Tunisia is a small, African nation located on the Mediterranean Sea and nestled between Algeria and Libya that transitioned to a democracy after the 2011 Arab Spring and adopted a progressive constitution in 2014. In the same year, it held elections to elect a president. Its location makes it a favorite point for refugees in Tunisia, but most see it as a transit country.

10 Facts About Refugees in Tunisia

  1. Before 2011, only 100 refugees arrived each year in Tunisia. These refugees came primarily from Algeria, other western African countries, and Palestine.
  2. During the height of the Arab Spring in Libya in 2011, some 990,900 people (10 percent of Tunisia’s population) crossed the border into Tunisia. However, 77 percent of the Libyans who became refugees in Tunisia later returned to Libya.
  3. Since 2011, there has been a steady decrease in the number of “persons of concern” — a designation of the Office of the U.N. High Commissioner for Refugees (UNHCR) for refugees, returnees, stateless people and asylum-seekers — in Tunisia. The number of Tunisian refugees in 2017 is close to 1,000.
  4. Libyans arriving in Tunisia have three months before they must apply for a work permit from the Ministries of Interior. An organization called International General Services was created in Tunisia to assist refugees in becoming more self-reliant. Refugees sign one-year contracts with the service organization for jobs in fields such as maintenance in electricity and air conditioning.
  5. Tunisian refugees often arrive after being rescued from sea trying to get to Europe. Of the 900 people rescued by this method in 2015, 147 people claimed asylum in Tunisia.
  6. At the beginning of 2015, 80 percent of those who boarded boats in Libya and arrived in Tunisia were economic migrants looking for a better life. The remaining 20 percent were Eritrean, Somalian and Syrian refugees. The UNHCR assists Tunisia in determining if the person is a migrant or a refugee.
  7. Tunisian refugees have access to French and English language classes and may enroll in Information Technology training in the towns of Medenine and Ben Guerdane.
  8. The UNHCR is assisting Tunisia in drafting a new asylum law. Until that time, UNHCR is the sole entity conducting refugee status determination.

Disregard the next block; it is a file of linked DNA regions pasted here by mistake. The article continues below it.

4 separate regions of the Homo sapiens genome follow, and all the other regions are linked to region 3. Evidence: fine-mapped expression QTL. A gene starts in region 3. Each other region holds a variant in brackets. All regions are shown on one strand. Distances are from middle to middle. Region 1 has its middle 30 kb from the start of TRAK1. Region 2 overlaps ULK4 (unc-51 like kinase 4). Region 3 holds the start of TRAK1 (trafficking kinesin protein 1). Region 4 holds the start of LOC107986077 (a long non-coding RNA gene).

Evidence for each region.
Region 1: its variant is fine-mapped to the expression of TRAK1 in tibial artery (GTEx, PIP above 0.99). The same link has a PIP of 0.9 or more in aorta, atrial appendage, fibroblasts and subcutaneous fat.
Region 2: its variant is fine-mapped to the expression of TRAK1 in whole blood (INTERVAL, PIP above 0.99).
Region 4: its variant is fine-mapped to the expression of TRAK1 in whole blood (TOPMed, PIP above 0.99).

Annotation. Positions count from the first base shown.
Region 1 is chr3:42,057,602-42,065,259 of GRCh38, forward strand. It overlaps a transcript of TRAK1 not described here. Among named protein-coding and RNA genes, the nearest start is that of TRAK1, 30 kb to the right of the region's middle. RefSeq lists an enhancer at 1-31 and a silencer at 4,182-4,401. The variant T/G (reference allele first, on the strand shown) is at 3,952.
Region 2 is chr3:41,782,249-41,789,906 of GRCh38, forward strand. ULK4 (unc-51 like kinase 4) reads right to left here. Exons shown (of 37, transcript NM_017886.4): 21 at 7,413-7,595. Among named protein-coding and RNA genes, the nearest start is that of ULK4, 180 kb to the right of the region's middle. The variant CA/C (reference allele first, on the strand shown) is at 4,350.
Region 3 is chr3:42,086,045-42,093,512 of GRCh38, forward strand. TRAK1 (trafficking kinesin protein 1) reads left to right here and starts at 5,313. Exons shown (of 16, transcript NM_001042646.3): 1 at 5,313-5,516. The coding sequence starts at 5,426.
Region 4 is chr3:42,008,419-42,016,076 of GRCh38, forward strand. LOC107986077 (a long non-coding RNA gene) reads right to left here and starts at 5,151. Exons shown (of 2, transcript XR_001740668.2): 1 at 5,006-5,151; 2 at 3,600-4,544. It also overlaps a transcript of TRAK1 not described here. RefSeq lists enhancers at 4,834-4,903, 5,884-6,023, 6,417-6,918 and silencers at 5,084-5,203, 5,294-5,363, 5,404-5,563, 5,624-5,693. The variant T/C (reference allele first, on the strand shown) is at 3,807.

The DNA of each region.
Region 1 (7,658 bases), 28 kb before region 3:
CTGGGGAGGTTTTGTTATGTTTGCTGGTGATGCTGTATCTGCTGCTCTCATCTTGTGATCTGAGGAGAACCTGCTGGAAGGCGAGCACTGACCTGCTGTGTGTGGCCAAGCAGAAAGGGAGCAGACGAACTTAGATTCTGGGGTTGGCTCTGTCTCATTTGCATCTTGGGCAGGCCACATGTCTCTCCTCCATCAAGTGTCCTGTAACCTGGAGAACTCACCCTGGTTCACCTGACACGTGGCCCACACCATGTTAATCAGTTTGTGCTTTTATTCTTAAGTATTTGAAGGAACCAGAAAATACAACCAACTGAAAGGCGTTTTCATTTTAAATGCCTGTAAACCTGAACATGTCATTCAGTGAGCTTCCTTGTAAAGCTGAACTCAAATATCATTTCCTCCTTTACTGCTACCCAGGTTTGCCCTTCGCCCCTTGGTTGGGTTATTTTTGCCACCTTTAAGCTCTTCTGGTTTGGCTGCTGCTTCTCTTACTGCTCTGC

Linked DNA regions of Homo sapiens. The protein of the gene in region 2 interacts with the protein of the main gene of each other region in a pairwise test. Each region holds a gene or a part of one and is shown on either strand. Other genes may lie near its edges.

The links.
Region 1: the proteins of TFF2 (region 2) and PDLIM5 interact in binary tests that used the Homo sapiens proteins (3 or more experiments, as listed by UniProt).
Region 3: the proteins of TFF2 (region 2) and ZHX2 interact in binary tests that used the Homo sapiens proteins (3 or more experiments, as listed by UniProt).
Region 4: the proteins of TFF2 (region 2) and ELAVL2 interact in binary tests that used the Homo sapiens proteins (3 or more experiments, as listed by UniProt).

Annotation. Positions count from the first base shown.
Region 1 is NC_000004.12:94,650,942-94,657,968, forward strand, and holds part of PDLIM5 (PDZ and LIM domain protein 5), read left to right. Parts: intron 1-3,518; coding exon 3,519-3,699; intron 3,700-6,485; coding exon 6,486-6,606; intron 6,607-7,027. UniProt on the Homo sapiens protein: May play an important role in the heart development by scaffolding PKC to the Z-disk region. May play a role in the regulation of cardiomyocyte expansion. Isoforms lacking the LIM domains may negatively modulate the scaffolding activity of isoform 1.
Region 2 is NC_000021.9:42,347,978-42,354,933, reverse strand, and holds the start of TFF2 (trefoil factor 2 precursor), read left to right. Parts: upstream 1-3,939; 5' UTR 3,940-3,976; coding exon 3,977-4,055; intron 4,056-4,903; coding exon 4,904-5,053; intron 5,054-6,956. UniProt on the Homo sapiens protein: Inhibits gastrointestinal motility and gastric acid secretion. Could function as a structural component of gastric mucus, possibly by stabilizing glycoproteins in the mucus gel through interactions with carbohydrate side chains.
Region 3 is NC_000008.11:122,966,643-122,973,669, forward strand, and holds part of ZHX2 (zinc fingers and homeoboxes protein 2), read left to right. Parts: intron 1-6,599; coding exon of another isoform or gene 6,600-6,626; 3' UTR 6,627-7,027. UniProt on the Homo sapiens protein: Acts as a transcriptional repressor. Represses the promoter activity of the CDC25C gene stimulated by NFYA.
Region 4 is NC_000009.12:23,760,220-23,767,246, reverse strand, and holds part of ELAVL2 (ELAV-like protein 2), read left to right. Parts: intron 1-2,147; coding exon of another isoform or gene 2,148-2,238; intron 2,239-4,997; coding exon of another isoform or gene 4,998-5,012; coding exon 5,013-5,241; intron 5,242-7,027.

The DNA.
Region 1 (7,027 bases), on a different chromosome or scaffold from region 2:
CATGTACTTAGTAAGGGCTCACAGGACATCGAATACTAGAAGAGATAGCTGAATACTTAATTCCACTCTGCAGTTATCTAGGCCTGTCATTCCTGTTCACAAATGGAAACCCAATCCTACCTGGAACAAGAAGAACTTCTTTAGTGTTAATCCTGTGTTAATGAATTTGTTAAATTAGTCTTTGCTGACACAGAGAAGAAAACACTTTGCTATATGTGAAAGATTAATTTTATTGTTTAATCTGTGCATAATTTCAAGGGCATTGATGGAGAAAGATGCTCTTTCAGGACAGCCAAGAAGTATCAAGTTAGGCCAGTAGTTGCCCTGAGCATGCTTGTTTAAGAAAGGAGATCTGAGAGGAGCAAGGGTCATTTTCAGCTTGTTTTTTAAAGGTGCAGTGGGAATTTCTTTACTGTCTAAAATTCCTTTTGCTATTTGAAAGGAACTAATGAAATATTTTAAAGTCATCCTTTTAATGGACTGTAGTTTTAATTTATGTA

9. All elementary school-aged refugees are enrolled in primary school once they have reached Tunisia.
  10. All asylum seekers in Tunisia receive health care. UNHCR covers the cost of primary and emergency visits through their partner, Tunisian Red Crescent.

Tunisia has seen the number of refugees increase greatly since 2011, and then decrease to a much smaller number today. The country’s location attracts both migrants and refugees. It has promised to adopt a national asylum law soon, which will take the burden away from the UNHCR as the sole entity conducting refugee interviews.

Jene Cates

Photo: Flickr

Poverty in Tunisia

In June 2016, the International Monetary Fund’s (IMF) online magazine announced that the organization has approved a four-year, $2.9 billion loan program to help alleviate poverty in Tunisia.

Continued Struggles Post-Revolution

This news may come as a shock to some people. The IMF gave financial assistance in the form of a Stand-By Arrangement following the 2010 Tunisian Revolution, and the North African country is considered to be one of the few successes that emerged from the Arab Spring.

While Tunisia has come a long way both politically and economically, the country is still plagued by high unemployment and a lagging private sector.

According to IMF Survey, 15 percent of Tunisia’s population and 35 percent of its youth, are unemployed, contributing greatly to poverty in Tunisia. Civil society representatives, speaking with World Bank Group President Jim Yong Kim during his visit in May, claimed that only 27 percent of the country has access to finance due to strict rules on foreign transactions.

Joblessness and lack of opportunities has produced lackluster economic growth and low government approval ratings. The World Bank reported that only twenty percent of young Tunisians in urban areas trust the government. The figure is ten percent for the countryside.

Regional disparities are also a problem; while the national unemployment rate is high, it is even higher in regions far from the coast. In southwest Tunisia, 26.1 percent of people were unemployed in 2015, according to Tunisia’s National Statistics Institute.

Where unemployment goes, poverty follows. A 2014 World Bank report revealed that the poverty rate in central Tunisia was four times higher than the national average; as high as 30 percent in certain areas.

All of these factors combine to produce a significant number of disgruntled youth that extremist groups seek to recruit.

IMF to Counter Terrorism

According to a Voice of America article published on June 6, 2016, over 7,000 people in the country have become fighters for the Islamic State and other jihadist groups. The reason, cited by many, is that the government has failed to integrate a youth population that is in a process of soul-searching, following the democratic uprising of 2010 that lasted into 2011.

In order curb this terrorist threat, which has major security implications for the region and the world at large, economic development and poverty reduction are key. The new IMF program aims to do exactly that.

In an interview with IMF Survey, IMF Mission Chief for Tunisia Amine Mati stated that by injecting more money, the $2.9 billion loan would help maintain the overall stability of the country’s economy.